Cyber security is a "team sport" which requires close partnerships among all involved, including governments in the region and industry partners in the private sector.
This is why the Republic wants to "start the conversation" and share best practices and experiences on cyber security with its Asean neighbours, said Singapore's Cyber Security Agency (CSA) chief executive David Koh yesterday.
He told reporters at the Asean Ministerial Conference on Cyber Security here: "No one country can do it by itself - that's why Singapore is partnering with the other Asean member states, and partnering with industry partners, trade associations and expert groups."
He was explaining the factors behind two high-level cyber-security strategies announced by Communications and Information Minister Yaacob Ibrahim yesterday: a $10 million Asean Cyber Capacity Programme (ACCP) and a $900,000, three-year sponsorship of non-profit organisation CyberGreen, which grades countries' cyber health.
The ACCP, which will be launched in April next year, comprises events and initiatives such as workshops and conferences aimed at building up the cyber-security capabilities of Asean member states.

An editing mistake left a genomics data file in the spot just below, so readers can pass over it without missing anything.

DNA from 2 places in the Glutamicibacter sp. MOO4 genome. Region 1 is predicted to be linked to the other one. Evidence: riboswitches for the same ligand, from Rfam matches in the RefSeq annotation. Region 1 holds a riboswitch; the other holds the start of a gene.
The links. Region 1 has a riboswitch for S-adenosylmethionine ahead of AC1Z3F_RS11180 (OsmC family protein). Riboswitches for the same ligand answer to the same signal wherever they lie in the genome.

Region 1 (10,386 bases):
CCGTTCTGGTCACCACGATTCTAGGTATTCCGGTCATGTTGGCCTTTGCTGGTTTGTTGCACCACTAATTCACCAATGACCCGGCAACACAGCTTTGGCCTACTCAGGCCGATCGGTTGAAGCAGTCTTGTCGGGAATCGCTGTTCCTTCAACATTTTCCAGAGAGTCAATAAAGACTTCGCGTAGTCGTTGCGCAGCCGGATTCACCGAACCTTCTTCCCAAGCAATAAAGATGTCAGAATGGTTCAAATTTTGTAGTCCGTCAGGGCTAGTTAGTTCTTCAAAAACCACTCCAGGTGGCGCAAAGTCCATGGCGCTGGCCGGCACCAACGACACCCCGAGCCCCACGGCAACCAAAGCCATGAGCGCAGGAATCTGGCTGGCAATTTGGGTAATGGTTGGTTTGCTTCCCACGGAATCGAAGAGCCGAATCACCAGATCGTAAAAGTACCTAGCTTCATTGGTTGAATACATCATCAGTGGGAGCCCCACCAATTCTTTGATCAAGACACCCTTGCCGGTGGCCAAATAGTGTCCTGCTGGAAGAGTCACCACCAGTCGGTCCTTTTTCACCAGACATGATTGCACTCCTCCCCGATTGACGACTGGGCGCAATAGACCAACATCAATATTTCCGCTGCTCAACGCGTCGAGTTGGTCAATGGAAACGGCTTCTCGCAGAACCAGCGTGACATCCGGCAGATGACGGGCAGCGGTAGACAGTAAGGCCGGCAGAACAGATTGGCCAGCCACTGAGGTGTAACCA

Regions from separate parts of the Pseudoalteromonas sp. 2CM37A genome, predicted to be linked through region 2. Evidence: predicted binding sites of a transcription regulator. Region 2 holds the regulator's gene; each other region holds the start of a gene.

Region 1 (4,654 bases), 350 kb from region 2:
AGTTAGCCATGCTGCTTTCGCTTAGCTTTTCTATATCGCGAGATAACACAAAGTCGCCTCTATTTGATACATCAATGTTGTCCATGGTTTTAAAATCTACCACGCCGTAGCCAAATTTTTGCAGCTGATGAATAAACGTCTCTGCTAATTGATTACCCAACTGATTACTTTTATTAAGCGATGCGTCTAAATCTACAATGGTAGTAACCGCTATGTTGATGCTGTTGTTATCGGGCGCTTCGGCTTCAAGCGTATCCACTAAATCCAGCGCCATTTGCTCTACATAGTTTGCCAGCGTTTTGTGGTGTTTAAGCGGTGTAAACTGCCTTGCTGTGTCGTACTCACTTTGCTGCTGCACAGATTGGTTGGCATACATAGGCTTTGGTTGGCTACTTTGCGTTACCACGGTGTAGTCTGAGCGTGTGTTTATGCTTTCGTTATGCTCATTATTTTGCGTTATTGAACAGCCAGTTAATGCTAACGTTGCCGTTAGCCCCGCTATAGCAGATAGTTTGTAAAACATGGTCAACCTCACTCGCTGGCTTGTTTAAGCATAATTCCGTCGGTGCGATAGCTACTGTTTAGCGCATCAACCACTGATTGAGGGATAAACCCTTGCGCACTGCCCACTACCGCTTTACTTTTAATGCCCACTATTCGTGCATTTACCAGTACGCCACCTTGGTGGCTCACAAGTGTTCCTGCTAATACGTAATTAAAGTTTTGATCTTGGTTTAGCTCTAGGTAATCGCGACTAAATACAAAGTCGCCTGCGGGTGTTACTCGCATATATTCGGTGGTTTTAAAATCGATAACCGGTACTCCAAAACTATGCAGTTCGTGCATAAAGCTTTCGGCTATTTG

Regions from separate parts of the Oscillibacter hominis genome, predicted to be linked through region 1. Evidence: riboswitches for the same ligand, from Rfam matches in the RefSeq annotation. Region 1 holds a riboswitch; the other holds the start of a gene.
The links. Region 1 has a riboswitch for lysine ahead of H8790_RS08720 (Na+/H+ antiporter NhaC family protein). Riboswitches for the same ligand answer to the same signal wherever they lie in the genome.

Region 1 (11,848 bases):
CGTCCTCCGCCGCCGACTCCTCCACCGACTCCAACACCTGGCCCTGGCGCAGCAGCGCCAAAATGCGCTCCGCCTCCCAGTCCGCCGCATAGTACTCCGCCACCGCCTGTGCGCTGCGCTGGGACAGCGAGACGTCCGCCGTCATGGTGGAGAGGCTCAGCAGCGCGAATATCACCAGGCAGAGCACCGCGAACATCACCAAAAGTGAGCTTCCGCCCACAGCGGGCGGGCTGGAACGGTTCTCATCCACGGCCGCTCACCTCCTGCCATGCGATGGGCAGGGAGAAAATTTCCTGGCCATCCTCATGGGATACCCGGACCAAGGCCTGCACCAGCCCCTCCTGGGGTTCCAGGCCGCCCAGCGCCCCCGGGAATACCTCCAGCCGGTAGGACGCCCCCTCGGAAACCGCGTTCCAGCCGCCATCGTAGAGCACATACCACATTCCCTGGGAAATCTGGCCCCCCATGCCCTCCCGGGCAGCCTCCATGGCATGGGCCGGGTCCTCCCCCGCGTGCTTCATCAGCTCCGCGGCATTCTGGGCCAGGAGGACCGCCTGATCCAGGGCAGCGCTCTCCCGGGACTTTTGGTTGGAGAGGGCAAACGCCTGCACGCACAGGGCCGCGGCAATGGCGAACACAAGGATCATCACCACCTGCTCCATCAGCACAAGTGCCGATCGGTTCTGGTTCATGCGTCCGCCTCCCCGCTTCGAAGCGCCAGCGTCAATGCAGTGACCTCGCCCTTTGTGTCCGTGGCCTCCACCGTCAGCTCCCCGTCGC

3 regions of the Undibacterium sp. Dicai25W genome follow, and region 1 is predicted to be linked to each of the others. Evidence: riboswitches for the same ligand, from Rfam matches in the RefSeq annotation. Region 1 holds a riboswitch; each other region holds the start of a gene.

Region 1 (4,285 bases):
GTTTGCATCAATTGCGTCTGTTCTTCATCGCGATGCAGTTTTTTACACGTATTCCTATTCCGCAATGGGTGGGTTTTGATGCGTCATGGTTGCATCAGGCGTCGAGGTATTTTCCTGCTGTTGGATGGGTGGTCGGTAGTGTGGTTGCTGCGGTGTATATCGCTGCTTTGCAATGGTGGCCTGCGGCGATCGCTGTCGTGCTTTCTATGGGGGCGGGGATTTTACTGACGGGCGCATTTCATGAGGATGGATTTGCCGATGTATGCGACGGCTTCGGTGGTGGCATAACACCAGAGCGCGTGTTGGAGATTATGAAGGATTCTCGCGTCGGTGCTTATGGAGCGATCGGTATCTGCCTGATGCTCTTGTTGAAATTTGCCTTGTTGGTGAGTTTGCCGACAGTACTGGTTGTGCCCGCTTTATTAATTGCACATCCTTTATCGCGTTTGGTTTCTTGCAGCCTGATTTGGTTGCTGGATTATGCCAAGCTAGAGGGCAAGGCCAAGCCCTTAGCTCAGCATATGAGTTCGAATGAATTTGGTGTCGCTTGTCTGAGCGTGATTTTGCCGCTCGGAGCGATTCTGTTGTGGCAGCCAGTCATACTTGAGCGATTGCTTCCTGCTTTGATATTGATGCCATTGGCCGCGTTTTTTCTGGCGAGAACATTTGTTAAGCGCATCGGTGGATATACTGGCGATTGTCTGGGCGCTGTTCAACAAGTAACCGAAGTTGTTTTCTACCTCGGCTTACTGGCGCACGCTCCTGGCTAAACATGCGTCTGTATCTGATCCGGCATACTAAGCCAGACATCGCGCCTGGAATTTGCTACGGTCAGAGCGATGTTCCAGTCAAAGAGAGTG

At least two events will be carried out under the ACCP's calendar next year, with other initiatives to be announced. These include the annual Singapore International Cyber Week, which incorporates the Asean Ministerial Conference on Cyber Security, and the Cyber Security Workshop jointly conducted by Singapore and the United States.
Singapore is the third country in the world to sponsor CyberGreen, after Japan and the United Kingdom. The sponsorship will allow Asean countries to get a report on their cyberhealth and access CyberGreen's tools to protect themselves.
"CSA's sponsorship will foster the mitigation activities within the Asean region, and help us to develop an Asean mitigation portal which has all kinds of useful information, including mitigation tools and methods on how to fix open, vulnerable or misconfigured servers," said CyberGreen executive director Yurie Ito.
Dr Yaacob said such cooperation is needed so that no Asean member becomes the "weakest link" in the regional fight against cybercrime.
"What we want to do is ensure that all the Asean member states pay attention so that they don't become that weakest link," he said.
Private-sector collaboration is also essential for cyber security here. Yesterday, the CSA signed four agreements with private cyber-security companies - BAE Systems, ISC2, Microsoft and Palo Alto Networks - to boost cyber-security training and capabilities here.